• eileen ragan | leaner by the lake

    For a very long time, I thought that my worth was how far from or close to I was from the cusp of retail clothing sizes : read 10, 12, L, etc. It’s so dangerous and scary and easy to think that something is critically wrong with us and our bodies if we don’t fit into what Zara decided was a size L skirt. I know how dangerous it is, because I’ve lived my entire life that way until quite recently.

    Since you mentioned that you’re interested in discussing this subject more, I thought I’d share an essay I wrote on Swimsuit Season that deals with my personal relationship with swimwear, summer, and the need to foster a positive body image for myself.

    Looking forward to reading more on this! Open ears and eyes over here :)

  • sarah

    Let it go girl, cause Zara sizes make no sense whatsoever. The body part of a shirt will be one size for an adult woman, but the arms would be barely fit a child. Keep your chin up!

  • Dillan

    I just stumbled by your blog recently, and all your posts seem to really hit home with me. This one in particular- I feel constantly bothered not by my size, but by how clothing sizes fit (or more like, do not fit) It is refreshing to know, and hear, that in fact these things do NOT matter, and that no one else notices even a fraction bit that I do. Thank you for the positive words and reassurance- a great start to my week!

  • Carina

    You have such informative posts!

    Carina xx

  • Angela

    Meg, this post has me beaming with pride and happiness for you. This is exactly what I’m striving for. To be honest (what else would I be?) I’m going to print out this blog post (and maybe a few others) to give to my therapist to read (she’s not tech savvy enough to open emailed links hehe). I’ve been trying to really listen to my body and not count calories, not worry about having a cookie with dinner, and not hating on my body, or any bodies, around my friends, my boyfriend, and myself. It’s been hard. I’ve gained a few pounds. But I find myself craving more salads, more hummus, and maybe a fresh hand baked apple pie with no sugar added. I want these words and feelings that you’ve expressed here to be my soul. And maybe it won’t happen this month or even this year but I feel better about this goal knowing you’ve lived it, loved it, and have emerged beautiful and glowing. You are wonderful.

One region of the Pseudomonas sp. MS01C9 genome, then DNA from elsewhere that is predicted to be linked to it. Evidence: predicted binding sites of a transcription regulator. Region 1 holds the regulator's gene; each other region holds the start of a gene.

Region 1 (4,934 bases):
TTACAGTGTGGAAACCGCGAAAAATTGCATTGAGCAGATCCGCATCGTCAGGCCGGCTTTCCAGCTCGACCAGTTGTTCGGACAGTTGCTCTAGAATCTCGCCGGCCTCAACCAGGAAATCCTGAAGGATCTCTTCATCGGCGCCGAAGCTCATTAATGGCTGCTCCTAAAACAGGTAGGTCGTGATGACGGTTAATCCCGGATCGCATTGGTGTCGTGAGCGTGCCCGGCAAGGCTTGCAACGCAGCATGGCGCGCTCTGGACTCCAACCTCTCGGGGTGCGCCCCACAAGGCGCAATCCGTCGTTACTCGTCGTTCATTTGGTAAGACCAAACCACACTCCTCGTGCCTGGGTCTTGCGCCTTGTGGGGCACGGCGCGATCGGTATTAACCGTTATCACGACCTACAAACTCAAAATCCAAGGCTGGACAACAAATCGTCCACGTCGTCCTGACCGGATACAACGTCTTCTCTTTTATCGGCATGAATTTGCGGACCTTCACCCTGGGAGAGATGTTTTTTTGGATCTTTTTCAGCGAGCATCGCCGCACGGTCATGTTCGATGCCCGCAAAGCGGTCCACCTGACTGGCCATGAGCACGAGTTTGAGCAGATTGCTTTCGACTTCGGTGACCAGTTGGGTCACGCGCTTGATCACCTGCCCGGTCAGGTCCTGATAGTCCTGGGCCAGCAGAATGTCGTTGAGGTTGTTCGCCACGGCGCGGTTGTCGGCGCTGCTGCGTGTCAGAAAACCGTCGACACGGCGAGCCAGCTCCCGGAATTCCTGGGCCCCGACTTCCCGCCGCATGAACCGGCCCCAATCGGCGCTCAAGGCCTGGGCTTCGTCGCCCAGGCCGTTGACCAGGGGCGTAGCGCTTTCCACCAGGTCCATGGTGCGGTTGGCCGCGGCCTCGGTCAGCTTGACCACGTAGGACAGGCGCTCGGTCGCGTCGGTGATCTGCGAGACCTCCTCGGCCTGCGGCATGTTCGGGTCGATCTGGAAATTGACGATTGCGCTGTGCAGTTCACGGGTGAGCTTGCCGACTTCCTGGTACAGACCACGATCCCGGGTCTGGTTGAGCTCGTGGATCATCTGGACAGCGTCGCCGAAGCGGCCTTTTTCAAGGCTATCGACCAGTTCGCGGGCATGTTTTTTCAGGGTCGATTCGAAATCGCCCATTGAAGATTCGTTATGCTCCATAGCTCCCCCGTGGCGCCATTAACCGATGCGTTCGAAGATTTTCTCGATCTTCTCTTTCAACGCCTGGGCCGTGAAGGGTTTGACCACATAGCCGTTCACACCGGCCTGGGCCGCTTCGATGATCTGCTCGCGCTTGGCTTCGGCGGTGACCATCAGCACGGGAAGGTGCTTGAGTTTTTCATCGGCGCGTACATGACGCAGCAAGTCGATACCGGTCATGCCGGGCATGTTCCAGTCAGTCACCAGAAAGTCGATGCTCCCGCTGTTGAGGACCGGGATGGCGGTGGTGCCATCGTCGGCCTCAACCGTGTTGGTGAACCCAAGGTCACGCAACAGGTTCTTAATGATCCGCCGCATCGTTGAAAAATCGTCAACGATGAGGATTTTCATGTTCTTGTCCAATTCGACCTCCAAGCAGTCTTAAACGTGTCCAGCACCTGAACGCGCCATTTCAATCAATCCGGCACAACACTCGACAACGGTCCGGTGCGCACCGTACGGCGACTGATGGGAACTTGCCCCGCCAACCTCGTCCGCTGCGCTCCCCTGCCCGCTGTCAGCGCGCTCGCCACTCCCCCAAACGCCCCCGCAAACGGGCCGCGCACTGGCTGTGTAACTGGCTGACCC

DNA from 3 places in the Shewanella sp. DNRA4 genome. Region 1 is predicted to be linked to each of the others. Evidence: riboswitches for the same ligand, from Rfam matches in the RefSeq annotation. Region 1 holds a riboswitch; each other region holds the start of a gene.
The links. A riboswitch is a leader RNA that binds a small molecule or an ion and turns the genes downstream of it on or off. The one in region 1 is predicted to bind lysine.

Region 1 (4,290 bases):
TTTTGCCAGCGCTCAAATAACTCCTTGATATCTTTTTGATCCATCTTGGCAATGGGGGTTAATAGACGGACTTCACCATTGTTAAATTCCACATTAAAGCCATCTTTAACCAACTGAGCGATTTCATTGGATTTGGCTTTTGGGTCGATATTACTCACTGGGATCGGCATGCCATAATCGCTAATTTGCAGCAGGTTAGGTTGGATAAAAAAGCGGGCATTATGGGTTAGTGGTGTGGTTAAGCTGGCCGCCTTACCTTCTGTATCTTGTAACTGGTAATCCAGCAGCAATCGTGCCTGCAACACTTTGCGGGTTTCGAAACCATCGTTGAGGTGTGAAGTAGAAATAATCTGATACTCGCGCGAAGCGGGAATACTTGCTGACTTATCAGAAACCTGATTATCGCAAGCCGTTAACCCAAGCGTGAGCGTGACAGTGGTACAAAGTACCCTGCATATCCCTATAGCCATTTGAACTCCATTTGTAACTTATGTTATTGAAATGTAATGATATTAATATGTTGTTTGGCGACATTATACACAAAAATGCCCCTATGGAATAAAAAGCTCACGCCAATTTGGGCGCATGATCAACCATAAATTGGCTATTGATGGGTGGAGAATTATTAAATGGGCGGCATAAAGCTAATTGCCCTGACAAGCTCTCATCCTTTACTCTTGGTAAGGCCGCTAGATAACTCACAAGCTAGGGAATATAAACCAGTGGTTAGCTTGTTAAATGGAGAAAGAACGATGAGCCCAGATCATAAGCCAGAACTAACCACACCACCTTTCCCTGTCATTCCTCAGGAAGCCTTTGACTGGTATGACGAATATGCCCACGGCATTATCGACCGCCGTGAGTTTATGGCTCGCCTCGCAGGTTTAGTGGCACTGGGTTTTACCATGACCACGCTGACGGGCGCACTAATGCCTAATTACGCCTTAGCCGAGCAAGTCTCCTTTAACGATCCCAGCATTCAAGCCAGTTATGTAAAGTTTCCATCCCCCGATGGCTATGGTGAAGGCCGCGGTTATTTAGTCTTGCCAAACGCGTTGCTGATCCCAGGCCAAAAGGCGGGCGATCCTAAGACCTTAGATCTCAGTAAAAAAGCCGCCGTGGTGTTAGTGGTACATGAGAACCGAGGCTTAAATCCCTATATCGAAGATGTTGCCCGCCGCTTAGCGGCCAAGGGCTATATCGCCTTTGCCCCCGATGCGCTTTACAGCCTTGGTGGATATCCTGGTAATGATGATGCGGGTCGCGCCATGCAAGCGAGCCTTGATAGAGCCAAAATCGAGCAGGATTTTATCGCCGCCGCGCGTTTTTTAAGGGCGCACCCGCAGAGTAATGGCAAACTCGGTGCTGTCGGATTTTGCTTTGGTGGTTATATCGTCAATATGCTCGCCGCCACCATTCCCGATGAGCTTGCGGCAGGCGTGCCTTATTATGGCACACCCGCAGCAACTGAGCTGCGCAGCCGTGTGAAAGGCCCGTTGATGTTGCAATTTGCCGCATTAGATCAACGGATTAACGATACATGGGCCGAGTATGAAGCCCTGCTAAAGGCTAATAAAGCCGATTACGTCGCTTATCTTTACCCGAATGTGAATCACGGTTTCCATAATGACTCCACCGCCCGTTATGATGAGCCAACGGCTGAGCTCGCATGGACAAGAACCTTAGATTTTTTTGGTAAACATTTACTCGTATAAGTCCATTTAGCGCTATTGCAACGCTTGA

On the size note I am so sick of them but can’t think of any other way to describe sizes. By each dimension? As you have to check online what size the chest and waist and length is anyway? Do away with the letters of S, M, L, and those Xs? I found myself this weekend purchasing XL maxi skirts so they came to floor and were looser and comfier on the waist and then forcing myself to believe a L fit on top, even though it was too large, because it was the last of its kind and color and it was on clearance and so perfect. The world of clothing is a strange place. Just hold things up and look in the mirror, get fitted at each store, and remember how beautiful and healthy you are and feel.